John A. Lomax was on one of his field trips for the Library of Congress Folk Music Archives when he encountered Blind Willie McTell on the streets of Atlanta in 1940. He took the itinerant musician back to his hotel room and recorded the material that is found on this disc. From the opening track, it is obvious that McTell was in peak form, his 12-string sounding bright and full and his once soft, high tenor having grown deeper and more expressive than it had been on his classic 78s from the 1920s and 1930s. There are two versions of "I Got to Cross the River Jordan" collected here, and both feature simply stunning slide guitar work, while "Dying Crapshooter's Blues" reveals the hand of a sharp writer with an uncanny modern sensibility, stretching half-surreal lyrics across a melody drawn from elements of old folk songs ("Streets of Laredo" and "St. James Infirmary"), a tactic that has served contemporary songwriters like Bob Dylan and Tom Waits quite well. There are also two brief interviews with McTell here, and the sheer intimacy of this hotel recording makes it one of the most compelling sessions this wonderful and unique bluesman ever did. While the running order on The Devil Can't Hide from Me is a bit different from that of TKO Collectors' 2001 release Crapshooter's Blues, this Fuel 2000 edition is definitely the one to get, since the tracks have been remastered and it's available at a budget price.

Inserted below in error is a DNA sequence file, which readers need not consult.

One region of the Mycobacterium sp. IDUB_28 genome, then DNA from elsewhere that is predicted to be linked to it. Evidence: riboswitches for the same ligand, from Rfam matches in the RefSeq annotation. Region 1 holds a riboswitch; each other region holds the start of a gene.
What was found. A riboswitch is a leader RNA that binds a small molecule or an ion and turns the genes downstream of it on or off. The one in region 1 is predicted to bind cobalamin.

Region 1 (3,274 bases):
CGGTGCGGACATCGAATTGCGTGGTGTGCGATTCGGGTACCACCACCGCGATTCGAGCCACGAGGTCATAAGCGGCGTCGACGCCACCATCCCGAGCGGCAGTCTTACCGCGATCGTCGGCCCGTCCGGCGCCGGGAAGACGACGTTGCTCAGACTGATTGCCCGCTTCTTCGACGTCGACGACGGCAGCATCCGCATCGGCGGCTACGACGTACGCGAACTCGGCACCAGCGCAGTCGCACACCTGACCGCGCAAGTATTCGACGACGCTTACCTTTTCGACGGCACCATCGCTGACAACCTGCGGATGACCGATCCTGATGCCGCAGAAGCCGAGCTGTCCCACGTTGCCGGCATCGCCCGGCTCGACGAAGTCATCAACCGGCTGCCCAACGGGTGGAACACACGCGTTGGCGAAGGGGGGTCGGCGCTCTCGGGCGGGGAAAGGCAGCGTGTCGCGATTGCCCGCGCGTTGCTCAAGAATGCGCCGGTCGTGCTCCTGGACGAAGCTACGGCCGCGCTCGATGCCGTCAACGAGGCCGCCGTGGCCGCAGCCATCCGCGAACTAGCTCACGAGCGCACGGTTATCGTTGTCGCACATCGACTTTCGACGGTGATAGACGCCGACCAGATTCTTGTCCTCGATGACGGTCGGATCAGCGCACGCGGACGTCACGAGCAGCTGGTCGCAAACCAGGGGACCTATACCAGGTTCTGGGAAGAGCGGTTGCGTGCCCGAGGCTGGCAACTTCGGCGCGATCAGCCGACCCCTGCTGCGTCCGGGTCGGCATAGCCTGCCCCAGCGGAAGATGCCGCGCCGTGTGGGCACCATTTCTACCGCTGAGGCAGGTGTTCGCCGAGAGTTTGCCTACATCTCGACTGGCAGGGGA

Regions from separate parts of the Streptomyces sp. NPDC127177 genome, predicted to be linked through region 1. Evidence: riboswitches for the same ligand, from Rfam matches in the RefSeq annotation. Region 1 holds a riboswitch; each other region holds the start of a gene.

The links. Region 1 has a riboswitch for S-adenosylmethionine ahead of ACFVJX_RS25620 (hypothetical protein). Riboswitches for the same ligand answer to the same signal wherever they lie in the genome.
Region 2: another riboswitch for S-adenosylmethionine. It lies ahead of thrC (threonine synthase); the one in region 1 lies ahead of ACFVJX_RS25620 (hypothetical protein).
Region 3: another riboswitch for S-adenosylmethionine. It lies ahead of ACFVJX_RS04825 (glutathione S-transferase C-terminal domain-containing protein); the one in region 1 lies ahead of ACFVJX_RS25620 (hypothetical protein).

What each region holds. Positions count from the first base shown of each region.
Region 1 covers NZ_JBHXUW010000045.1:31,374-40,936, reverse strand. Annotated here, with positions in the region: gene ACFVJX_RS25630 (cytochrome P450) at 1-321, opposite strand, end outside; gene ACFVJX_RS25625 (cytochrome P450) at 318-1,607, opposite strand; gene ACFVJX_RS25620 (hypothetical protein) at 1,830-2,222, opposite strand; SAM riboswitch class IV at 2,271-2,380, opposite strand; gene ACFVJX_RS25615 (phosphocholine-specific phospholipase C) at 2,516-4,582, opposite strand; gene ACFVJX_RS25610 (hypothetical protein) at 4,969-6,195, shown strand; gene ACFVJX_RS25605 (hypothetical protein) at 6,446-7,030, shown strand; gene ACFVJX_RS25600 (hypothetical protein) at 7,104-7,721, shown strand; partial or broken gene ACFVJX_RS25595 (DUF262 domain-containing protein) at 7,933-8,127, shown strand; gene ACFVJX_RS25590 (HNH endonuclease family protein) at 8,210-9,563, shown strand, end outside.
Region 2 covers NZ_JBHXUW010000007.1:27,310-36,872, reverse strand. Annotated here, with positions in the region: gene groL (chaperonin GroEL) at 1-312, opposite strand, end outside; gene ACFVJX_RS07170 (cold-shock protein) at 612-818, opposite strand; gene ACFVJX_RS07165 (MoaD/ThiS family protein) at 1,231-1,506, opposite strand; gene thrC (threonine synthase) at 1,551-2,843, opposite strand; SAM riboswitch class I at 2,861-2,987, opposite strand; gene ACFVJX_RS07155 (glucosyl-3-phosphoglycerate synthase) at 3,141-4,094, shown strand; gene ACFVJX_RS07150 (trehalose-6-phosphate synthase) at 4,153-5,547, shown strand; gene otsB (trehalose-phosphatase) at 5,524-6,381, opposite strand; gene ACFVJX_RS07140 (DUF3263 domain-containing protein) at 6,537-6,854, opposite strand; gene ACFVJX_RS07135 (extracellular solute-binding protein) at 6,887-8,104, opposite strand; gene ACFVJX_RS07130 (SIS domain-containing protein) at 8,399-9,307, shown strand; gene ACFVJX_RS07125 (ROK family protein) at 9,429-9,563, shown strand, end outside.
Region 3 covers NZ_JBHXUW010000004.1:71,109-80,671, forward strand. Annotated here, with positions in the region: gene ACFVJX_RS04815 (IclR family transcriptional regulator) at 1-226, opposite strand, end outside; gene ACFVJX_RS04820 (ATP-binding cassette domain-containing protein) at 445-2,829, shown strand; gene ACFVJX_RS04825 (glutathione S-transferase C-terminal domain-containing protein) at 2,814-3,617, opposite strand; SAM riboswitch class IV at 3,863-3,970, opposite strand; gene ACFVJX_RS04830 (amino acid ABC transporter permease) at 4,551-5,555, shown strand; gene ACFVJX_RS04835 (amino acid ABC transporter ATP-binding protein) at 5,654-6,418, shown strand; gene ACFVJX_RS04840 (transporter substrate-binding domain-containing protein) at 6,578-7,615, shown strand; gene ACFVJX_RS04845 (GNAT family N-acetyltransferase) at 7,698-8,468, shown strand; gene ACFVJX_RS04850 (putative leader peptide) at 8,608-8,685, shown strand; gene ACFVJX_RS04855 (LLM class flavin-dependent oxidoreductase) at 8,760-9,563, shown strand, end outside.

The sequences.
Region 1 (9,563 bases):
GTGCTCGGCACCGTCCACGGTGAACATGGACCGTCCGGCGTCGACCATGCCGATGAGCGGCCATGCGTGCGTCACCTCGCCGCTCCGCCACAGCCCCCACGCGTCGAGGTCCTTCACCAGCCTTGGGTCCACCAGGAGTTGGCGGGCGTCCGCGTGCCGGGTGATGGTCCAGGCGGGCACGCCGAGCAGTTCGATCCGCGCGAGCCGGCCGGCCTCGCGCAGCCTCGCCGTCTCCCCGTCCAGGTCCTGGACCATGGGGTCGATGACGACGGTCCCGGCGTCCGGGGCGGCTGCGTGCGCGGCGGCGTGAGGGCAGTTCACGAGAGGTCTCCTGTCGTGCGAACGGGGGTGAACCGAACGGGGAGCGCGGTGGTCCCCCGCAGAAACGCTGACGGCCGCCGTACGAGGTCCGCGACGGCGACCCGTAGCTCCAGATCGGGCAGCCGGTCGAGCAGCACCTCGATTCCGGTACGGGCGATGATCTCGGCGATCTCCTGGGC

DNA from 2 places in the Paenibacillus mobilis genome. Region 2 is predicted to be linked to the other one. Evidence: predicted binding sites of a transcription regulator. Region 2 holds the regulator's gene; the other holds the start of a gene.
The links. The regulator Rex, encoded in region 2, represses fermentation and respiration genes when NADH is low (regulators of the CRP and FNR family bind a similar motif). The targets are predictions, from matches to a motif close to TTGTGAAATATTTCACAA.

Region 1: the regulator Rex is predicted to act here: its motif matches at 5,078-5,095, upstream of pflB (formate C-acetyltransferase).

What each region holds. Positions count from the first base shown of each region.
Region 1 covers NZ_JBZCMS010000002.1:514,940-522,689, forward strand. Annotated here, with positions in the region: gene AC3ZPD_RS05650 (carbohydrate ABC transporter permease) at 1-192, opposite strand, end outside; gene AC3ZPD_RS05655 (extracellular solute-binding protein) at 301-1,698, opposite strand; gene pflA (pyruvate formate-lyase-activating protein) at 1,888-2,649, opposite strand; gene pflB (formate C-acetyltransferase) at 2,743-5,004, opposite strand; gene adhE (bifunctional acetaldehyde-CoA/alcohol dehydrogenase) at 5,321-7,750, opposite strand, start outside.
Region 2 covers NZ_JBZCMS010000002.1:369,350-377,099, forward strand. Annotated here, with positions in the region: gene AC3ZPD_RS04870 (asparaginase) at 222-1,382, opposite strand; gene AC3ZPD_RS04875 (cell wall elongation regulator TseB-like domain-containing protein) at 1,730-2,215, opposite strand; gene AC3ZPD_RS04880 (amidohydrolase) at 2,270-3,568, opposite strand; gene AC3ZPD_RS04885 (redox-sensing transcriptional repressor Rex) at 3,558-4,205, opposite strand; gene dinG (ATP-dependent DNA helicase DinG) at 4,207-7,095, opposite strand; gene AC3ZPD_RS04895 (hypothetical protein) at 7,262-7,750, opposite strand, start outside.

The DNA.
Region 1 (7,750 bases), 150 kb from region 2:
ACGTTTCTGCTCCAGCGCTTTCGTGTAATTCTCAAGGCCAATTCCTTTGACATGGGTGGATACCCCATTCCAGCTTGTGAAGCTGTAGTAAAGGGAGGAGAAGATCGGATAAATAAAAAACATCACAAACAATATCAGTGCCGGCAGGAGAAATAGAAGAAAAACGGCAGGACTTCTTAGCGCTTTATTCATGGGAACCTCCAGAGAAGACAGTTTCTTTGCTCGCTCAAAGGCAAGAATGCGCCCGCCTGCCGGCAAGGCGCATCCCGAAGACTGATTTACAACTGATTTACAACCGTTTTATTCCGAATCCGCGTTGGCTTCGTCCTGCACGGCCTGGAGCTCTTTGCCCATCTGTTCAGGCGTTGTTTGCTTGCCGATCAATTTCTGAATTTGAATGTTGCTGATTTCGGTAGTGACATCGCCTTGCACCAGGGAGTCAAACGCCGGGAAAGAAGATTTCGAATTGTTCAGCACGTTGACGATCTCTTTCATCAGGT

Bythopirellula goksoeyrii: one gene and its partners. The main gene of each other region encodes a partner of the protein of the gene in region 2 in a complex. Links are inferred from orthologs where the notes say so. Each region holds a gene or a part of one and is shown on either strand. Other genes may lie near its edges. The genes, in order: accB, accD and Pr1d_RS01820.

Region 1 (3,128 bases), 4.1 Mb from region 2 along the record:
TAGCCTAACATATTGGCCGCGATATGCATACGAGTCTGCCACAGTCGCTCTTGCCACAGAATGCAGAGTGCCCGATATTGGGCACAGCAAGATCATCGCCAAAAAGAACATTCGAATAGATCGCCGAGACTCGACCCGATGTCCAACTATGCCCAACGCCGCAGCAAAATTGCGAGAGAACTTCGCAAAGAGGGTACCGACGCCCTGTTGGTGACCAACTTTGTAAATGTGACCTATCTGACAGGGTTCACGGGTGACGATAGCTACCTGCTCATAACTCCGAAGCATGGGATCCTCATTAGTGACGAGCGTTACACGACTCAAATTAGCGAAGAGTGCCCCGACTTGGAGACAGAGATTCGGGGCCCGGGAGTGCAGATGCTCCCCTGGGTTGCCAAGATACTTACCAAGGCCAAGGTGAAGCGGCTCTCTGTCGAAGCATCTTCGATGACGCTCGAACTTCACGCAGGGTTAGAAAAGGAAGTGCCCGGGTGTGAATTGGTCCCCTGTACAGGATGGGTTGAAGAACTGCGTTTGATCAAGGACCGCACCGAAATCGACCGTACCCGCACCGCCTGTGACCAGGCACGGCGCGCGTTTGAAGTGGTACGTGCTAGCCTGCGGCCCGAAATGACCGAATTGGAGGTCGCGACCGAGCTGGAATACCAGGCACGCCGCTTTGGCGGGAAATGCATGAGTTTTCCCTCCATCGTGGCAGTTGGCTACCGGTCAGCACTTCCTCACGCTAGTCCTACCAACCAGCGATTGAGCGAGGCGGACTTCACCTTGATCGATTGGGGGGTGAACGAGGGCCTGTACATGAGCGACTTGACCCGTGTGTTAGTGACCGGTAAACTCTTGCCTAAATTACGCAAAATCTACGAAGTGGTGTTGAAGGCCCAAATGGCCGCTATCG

AllMusic Review by Steve Leggett